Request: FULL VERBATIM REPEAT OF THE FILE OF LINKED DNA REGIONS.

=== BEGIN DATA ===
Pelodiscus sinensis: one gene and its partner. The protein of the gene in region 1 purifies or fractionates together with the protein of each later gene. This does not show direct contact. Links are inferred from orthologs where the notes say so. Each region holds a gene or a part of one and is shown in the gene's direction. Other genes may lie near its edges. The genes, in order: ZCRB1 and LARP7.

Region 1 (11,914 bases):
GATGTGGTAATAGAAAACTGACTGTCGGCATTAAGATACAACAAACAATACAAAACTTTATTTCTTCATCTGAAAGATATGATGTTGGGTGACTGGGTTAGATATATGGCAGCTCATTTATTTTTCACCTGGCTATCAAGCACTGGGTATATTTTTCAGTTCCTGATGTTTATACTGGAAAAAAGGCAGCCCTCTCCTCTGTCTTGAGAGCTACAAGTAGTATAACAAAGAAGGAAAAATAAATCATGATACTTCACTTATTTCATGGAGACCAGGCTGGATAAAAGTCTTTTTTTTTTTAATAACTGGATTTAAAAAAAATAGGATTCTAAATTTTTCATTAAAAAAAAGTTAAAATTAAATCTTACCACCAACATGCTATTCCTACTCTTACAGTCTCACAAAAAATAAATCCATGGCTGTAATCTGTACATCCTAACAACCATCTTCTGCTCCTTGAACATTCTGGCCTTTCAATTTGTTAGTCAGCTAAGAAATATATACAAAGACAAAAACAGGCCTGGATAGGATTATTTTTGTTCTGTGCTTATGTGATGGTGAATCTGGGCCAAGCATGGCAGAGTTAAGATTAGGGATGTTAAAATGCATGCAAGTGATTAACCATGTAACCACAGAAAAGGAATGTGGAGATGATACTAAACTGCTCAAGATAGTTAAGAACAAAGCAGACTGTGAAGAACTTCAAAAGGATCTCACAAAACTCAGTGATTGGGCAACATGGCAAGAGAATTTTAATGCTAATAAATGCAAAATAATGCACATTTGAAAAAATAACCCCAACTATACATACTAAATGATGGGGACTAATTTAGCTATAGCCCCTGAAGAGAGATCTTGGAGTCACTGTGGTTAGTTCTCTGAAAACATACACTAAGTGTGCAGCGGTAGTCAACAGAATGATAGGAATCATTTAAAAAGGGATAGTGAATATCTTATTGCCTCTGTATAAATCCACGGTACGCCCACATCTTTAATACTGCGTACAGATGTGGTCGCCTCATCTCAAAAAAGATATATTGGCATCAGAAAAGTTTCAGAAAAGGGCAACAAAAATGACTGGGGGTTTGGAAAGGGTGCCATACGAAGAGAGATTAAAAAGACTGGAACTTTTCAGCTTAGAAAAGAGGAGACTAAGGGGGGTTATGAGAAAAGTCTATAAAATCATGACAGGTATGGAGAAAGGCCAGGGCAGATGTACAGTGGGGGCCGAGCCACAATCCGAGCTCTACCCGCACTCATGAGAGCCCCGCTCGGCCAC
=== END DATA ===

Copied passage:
Pelodiscus sinensis: one gene and its partner. The protein of the gene in region 1 purifies or fractionates together with the protein of each later gene. This does not show direct contact. Links are inferred from orthologs where the notes say so. Each region holds a gene or a part of one and is shown in the gene's direction. Other genes may lie near its edges. The genes, in order: ZCRB1 and LARP7.

Region 1 (11,914 bases):
GATGTGGTAATAGAAAACTGACTGTCGGCATTAAGATACAACAAACAATACAAAACTTTATTTCTTCATCTGAAAGATATGATGTTGGGTGACTGGGTTAGATATATGGCAGCTCATTTATTTTTCACCTGGCTATCAAGCACTGGGTATATTTTTCAGTTCCTGATGTTTATACTGGAAAAAAGGCAGCCCTCTCCTCTGTCTTGAGAGCTACAAGTAGTATAACAAAGAAGGAAAAATAAATCATGATACTTCACTTATTTCATGGAGACCAGGCTGGATAAAAGTCTTTTTTTTTTTAATAACTGGATTTAAAAAAAATAGGATTCTAAATTTTTCATTAAAAAAAAGTTAAAATTAAATCTTACCACCAACATGCTATTCCTACTCTTACAGTCTCACAAAAAATAAATCCATGGCTGTAATCTGTACATCCTAACAACCATCTTCTGCTCCTTGAACATTCTGGCCTTTCAATTTGTTAGTCAGCTAAGAAATATATACAAAGACAAAAACAGGCCTGGATAGGATTATTTTTGTTCTGTGCTTATGTGATGGTGAATCTGGGCCAAGCATGGCAGAGTTAAGATTAGGGATGTTAAAATGCATGCAAGTGATTAACCATGTAACCACAGAAAAGGAATGTGGAGATGATACTAAACTGCTCAAGATAGTTAAGAACAAAGCAGACTGTGAAGAACTTCAAAAGGATCTCACAAAACTCAGTGATTGGGCAACATGGCAAGAGAATTTTAATGCTAATAAATGCAAAATAATGCACATTTGAAAAAATAACCCCAACTATACATACTAAATGATGGGGACTAATTTAGCTATAGCCCCTGAAGAGAGATCTTGGAGTCACTGTGGTTAGTTCTCTGAAAACATACACTAAGTGTGCAGCGGTAGTCAACAGAATGATAGGAATCATTTAAAAAGGGATAGTGAATATCTTATTGCCTCTGTATAAATCCACGGTACGCCCACATCTTTAATACTGCGTACAGATGTGGTCGCCTCATCTCAAAAAAGATATATTGGCATCAGAAAAGTTTCAGAAAAGGGCAACAAAAATGACTGGGGGTTTGGAAAGGGTGCCATACGAAGAGAGATTAAAAAGACTGGAACTTTTCAGCTTAGAAAAGAGGAGACTAAGGGGGGTTATGAGAAAAGTCTATAAAATCATGACAGGTATGGAGAAAGGCCAGGGCAGATGTACAGTGGGGGCCGAGCCACAATCCGAGCTCTACCCGCACTCATGAGAGCCCCGCTCGGCCAC